Iraqi forces discovered a mustard chemical warfare agent in eastern Mosul alongside a cache of Russian surface-to-surface missiles, an Iraqi officer said Saturday.
Iraqi and U.S. officials have repeatedly warned of Islamic State group efforts to develop chemical weapons. When Iraqi forces retook Mosul University earlier this month, they found chemistry labs they believed had been converted into makeshift chemical weapons labs.
Iraqi special forces Brig. Gen. Haider Fadhil said French officials tested the Mosul chemical this week and confirmed it was a mustard agent. Fadhil did not specify the quantity or potency of the chemical, but Iraqi soldiers were able to visit the site for about ten minutes without exhibiting any symptoms of exposure.
"We know that they were using this place to experiment with chemical weapons," he said, referring to IS.
Fadhil said he believes the facility was set up in the Nineveh ruins — an ancient site just over 2 kilometers (1.2 miles) from the Tigris, but removed from the city's dense neighborhoods — to keep it a secret from Mosul residents who might be passing information to Iraqi forces and the U.S.-led coalition.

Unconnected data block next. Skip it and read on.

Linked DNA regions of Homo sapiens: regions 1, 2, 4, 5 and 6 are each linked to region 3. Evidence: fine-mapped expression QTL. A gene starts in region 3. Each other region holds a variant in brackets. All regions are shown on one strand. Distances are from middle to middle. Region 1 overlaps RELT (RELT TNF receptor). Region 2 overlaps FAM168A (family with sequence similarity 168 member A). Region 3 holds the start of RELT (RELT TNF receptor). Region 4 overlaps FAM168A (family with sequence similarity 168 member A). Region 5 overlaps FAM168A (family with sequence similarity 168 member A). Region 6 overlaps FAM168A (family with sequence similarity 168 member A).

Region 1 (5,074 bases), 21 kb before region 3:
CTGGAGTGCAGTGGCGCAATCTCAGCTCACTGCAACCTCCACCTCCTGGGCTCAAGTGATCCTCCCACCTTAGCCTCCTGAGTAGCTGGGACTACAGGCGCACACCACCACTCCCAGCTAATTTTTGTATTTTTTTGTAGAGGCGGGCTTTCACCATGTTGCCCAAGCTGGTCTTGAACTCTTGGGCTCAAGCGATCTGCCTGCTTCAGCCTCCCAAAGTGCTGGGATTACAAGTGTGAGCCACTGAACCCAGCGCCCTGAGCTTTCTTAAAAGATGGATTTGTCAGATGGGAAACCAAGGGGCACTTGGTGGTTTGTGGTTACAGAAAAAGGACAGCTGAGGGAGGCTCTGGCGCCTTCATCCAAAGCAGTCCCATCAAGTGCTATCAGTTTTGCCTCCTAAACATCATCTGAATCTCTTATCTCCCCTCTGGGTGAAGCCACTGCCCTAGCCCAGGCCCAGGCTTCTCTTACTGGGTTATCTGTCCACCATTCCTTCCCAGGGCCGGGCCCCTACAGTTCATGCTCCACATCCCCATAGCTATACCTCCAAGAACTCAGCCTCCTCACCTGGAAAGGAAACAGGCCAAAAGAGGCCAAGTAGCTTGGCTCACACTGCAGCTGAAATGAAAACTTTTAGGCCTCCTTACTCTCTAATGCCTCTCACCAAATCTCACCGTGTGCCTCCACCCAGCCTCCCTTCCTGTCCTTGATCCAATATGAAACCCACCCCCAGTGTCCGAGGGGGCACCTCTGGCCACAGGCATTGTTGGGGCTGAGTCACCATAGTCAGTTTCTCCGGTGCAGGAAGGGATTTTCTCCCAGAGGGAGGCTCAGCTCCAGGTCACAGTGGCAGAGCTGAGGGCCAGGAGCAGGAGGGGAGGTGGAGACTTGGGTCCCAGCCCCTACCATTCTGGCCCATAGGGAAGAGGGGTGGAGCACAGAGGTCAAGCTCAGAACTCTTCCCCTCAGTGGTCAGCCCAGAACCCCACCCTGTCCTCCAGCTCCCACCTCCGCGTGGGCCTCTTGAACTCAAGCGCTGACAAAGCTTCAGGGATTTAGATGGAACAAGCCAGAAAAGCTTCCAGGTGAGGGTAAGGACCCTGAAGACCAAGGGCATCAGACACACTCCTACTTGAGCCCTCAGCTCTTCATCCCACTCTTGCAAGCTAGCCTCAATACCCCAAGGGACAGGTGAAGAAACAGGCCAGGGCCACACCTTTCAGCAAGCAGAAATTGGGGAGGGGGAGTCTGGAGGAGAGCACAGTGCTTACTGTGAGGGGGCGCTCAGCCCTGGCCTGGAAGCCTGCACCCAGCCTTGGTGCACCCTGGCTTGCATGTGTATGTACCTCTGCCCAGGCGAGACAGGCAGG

Iraqi forces showed journalists a tank of the chemical agent and a warehouse of more than a dozen surface-to-surface rockets bearing Russian inscriptions.
The number of casualties due to IS chemical weapons is a small fraction compared to the hundreds of civilians killed in car and suicide bombings carried out by the group. Experts say that is largely due to the low grade of the weapons and the group's lack of access to efficient delivery systems.
The types of rockets found at the site suggest the Islamic State group was attempting to weaponize the chemical agent, Fadhil said. He added that he believed the facility was being used up until just one or two weeks ago.
Iraqi forces declared Mosul's eastern half fully liberated, just over three months after the operation to retake the city from IS was formally launched in October.